The Iron Law of Oligarchy (another political-philosophical theory) on the other hand is very evident in Carogcog. The family of the barangay captain has power over all internal affairs of the barangay because they known almost the whole of it. The right to suffrage is no longer a right but an obligation…an obligation to vote the family members during the barangay elections. The freedom of speech and of expression is no longer asserted; how can you say something negative against the person(s) who own(s) the land where you live? In this sense their local government (not of the same meaning as to Political Science; in reference to the barangay alone) is not ideal. But how do the people of Carogcog look at the national government?
The national government for the people of Carogcog is ideally imperfect. They have lots of complain against the national government especially against the present Arroyo administration. They may not be knowledgeable enough about the provisions of the present Constitution, but their complains are, if analyzed, the failure of the government to abide by it.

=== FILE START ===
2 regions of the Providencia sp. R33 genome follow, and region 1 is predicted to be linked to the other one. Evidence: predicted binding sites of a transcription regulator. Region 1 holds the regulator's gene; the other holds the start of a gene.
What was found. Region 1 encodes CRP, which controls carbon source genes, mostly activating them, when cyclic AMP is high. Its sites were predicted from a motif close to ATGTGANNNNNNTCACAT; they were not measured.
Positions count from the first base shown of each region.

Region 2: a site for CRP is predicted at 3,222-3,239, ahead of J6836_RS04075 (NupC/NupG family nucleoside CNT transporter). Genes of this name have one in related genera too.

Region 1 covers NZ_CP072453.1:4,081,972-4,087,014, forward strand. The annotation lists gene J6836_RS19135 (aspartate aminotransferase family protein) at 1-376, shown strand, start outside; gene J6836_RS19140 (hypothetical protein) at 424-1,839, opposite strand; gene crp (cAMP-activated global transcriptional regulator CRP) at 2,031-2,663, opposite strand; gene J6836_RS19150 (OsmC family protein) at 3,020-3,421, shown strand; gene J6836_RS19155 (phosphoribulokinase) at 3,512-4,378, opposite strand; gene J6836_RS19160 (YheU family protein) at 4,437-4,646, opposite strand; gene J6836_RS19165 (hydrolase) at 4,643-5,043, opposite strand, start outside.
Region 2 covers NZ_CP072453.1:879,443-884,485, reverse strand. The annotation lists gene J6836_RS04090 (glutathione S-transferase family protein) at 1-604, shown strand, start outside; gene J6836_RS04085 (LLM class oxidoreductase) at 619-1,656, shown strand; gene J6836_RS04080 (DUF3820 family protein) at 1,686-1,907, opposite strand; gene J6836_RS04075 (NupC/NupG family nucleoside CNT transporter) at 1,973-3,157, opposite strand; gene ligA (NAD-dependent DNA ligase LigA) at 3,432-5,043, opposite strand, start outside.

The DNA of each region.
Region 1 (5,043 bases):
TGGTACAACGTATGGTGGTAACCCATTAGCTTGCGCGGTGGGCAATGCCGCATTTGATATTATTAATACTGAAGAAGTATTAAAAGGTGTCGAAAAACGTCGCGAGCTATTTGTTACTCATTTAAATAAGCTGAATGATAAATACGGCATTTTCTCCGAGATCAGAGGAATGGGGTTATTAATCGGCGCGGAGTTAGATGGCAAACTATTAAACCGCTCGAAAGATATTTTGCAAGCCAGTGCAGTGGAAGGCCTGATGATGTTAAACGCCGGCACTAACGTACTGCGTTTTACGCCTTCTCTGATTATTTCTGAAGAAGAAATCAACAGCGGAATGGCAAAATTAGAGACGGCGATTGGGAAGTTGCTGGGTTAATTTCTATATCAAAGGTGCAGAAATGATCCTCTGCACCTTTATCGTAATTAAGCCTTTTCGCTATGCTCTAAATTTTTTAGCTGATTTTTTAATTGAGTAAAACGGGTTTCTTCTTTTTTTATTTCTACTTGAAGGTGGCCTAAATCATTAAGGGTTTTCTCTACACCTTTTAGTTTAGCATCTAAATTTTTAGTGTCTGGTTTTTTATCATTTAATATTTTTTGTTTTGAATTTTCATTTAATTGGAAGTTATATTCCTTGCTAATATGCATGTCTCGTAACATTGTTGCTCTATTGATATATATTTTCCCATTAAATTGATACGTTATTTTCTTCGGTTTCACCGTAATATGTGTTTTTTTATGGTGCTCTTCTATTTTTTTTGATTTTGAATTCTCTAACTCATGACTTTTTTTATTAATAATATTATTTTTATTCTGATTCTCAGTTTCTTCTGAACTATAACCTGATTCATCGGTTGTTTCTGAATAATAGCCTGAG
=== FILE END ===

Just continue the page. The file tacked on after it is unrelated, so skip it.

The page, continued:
Article 2- Declaration of State Policies and Principles, says that the prime duty of the government is to serve and protect the people… (Section 4). The State shall promote a just and dynamic social order that will ensure the prosperity and independence of the nation and free the people from poverty through policies that provide adequate social services, promote full employment, a rising standard of living, and an improved quality of life for all (Section 9). It shall also promote social justice in all phases of development( Section 10), value the dignity of every human person, guarantee full respect for human rights (Section 11), protect and promote the right to health of the people, instill health consciousness among them (Section 15), protect and advance the right of the people to a balanced and healthful ecology in accord with the rhythm and harmony of nature (Section 16), give priority to education…to foster patriotism and nationalism…(Section 17) and develop a self-reliant and independent national economy effectively controlled by the Filipinos (Section 19).